In the remote stretches of Mason County, out near the wilderness regions of the Olympic Peninsula, a historical structure is quietly being destroyed, one board at a time. What should be a major attraction to the area, the picturesque Vance Creek railroad bridge, spanning a forested creek, is being destroyed in secret. You can blame the trespassers, you can blame out of town vandals, but at the end of the day, we might have to start blaming the land owners. You are sitting on a tourism gold mine and instead of being a people-friendly company, you are appearing out of touch. Keeping this historical wonder to yourselves is an outdated way of thinking. You could turn this into a tourist destination, like British Columbia’s Kinsol Trestle and show that you are a company that cares about the region’s historical landmarks. Instead, we get silence.
Update: Green Diamond has responded to this post, which can be read here.
History is something we should cherish and share, as it shows where we came from and how we used to be. That is how I feel about historical structures in the Pacific Northwest, like the Enchanted Valley Chalet and the Vance Creek Bridge. The former is currently awaiting its fate, decided by the people of the Pacific Northwest and the National Parks. It is a cornerstone of our history and needs to be saved in some way, shape or form for future generations to marvel over. The Vance Creek Bridge is privately owned, off limits and its fate rests in a private business. Yes, the area has slowly been destroyed by trespassers, drunk locals, vandals, fires and out of town visitors. The trespassers who have visited Vance Creek have been assholes, starting small fires, leaving tons of trash and acting like irresponsible jerks. If I owned the area, I’d be pissed off too. I wouldn’t want my property being ruined and people risking their lives taking silly pictures, but I also don’t think I would just start taking it apart. Yes, the area is dangerous and you could be sued if someone gets hurt on your land. I fully understand that. Your insurance must be through the roof for this bridge and the popularity would be infuriating. However, removing boards isn’t going to stop people from coming. In fact, it only increases the risk of an injury.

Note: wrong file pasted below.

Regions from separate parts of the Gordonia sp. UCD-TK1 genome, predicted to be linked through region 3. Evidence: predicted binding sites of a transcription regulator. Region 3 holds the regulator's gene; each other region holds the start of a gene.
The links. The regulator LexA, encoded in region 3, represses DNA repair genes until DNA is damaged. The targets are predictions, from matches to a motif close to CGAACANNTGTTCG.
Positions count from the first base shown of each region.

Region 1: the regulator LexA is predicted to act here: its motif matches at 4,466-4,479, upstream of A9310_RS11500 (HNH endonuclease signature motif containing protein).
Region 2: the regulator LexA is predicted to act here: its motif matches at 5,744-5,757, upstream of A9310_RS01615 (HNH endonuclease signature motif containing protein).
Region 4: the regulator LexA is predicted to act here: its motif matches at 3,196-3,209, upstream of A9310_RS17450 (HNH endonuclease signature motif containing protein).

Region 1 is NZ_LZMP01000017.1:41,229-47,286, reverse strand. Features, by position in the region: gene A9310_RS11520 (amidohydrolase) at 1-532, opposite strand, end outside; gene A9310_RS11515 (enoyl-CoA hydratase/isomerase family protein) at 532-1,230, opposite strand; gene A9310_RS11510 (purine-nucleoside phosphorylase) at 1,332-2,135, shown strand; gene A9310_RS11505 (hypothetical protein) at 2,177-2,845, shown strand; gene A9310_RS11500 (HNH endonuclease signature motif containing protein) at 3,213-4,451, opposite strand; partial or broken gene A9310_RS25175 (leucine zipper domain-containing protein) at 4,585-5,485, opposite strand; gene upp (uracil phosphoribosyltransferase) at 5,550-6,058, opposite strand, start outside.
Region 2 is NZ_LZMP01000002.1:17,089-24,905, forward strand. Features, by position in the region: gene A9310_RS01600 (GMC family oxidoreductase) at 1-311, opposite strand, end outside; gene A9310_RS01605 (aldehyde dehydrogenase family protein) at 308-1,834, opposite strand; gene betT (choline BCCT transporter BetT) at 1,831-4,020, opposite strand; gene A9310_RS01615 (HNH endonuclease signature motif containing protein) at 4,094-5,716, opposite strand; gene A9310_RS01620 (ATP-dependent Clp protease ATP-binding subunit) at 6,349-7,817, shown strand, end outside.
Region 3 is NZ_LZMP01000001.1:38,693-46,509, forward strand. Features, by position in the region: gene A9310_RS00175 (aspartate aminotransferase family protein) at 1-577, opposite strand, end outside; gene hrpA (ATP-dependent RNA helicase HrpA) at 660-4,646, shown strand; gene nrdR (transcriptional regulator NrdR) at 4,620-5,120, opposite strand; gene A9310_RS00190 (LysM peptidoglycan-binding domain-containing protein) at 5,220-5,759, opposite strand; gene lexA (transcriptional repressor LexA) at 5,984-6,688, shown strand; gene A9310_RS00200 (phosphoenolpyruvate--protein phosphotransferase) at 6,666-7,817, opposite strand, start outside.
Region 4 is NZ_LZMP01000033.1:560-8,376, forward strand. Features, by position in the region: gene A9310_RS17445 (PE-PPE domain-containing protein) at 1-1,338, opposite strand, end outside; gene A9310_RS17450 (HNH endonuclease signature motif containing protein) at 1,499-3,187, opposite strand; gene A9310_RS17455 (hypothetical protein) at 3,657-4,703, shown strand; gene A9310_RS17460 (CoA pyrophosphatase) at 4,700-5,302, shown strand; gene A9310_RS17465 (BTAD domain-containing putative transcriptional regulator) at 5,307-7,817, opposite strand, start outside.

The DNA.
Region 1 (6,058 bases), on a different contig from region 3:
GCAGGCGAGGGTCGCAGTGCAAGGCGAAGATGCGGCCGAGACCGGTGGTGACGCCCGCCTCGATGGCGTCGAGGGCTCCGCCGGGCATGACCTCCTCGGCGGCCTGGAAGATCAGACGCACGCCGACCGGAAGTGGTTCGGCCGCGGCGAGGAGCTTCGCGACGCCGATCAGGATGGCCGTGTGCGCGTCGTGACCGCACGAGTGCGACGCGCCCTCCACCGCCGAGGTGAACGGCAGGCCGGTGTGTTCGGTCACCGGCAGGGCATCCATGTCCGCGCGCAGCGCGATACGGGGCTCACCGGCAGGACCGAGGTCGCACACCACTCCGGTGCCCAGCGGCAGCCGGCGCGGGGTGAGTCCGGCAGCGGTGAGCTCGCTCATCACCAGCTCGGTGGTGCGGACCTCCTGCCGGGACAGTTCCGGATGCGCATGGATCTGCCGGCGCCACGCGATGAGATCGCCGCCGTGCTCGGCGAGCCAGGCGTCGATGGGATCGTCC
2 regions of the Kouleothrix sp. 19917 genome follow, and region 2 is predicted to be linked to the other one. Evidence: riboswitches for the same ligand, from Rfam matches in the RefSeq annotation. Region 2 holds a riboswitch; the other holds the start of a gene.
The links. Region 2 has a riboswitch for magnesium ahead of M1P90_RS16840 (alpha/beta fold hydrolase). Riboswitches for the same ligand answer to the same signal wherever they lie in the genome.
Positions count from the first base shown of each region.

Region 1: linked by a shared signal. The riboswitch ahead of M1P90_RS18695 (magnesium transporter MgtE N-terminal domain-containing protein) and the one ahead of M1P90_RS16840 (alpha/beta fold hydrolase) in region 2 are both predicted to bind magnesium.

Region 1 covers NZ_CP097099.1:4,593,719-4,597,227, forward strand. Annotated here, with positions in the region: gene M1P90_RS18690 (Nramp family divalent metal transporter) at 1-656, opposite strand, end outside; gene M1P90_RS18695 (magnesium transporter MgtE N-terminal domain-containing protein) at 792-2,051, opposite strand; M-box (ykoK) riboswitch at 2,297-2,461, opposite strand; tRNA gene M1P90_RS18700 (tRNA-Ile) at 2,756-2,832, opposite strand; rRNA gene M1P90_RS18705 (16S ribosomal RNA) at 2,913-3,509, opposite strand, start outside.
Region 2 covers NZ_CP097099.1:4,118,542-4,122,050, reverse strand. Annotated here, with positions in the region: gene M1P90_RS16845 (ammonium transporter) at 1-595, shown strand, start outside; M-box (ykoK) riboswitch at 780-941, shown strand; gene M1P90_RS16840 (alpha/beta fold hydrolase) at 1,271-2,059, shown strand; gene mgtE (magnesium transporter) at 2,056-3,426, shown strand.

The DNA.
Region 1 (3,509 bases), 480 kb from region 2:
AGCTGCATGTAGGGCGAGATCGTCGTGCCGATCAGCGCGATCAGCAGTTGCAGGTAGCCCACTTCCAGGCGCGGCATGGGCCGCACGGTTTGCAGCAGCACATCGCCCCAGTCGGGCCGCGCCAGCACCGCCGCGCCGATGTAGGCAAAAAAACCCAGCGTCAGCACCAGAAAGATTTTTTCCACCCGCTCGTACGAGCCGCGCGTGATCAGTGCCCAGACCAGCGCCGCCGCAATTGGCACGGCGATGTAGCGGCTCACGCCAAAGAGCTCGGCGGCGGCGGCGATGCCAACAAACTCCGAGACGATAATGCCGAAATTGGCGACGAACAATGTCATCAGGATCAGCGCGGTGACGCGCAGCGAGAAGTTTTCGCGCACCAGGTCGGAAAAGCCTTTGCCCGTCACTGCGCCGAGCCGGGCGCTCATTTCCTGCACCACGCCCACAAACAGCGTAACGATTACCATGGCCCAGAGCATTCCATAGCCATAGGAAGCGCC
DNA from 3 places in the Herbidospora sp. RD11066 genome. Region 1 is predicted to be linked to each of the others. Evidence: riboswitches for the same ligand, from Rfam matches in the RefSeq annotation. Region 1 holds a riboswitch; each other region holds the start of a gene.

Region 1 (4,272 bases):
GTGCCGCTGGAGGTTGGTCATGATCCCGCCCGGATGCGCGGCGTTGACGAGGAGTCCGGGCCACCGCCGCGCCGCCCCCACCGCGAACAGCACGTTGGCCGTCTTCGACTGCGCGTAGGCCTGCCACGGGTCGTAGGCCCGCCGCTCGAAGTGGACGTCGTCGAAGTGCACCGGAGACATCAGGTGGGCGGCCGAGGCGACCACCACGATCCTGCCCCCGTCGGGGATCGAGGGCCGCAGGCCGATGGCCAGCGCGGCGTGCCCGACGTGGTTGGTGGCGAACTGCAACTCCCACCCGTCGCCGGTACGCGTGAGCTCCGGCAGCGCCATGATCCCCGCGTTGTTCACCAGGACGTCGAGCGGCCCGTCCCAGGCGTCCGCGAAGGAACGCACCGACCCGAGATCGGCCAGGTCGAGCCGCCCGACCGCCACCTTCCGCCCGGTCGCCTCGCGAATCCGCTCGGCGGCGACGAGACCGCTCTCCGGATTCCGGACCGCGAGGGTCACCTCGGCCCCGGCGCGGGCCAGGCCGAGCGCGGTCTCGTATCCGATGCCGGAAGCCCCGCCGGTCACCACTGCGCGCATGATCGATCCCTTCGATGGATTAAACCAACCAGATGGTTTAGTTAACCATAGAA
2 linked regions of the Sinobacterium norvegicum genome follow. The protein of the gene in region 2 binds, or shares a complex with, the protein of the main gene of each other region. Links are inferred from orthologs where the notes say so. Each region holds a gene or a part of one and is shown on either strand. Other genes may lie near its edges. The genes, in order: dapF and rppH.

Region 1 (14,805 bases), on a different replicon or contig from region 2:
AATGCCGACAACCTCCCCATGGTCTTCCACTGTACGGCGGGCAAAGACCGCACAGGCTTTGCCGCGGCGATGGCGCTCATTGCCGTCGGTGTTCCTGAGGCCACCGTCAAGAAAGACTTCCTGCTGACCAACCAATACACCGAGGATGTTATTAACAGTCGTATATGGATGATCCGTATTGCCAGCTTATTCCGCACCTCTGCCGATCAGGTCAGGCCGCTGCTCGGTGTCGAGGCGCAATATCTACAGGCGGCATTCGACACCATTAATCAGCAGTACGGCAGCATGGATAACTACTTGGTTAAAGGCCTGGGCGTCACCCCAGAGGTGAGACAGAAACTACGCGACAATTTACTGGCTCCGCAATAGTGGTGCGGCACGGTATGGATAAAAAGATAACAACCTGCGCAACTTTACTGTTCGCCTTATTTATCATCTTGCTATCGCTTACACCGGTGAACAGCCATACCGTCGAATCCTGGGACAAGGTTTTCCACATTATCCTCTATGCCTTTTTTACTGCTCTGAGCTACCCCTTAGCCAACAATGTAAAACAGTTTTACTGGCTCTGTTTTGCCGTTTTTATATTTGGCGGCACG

History is apparently not that important to many in the Pacific Northwest, and this bridge is a great representation of this. We should be protecting this bridge, showcasing the lumber history of Mason County and celebrating human achievements, but after a fire in early July of 2016, the bridge is more than likely vanishing. The fire is rumored to have damaged boards, which were recently ripped off and removed. Numerous sources have tried contacting the land owner to see how much damage occurred, to no reply.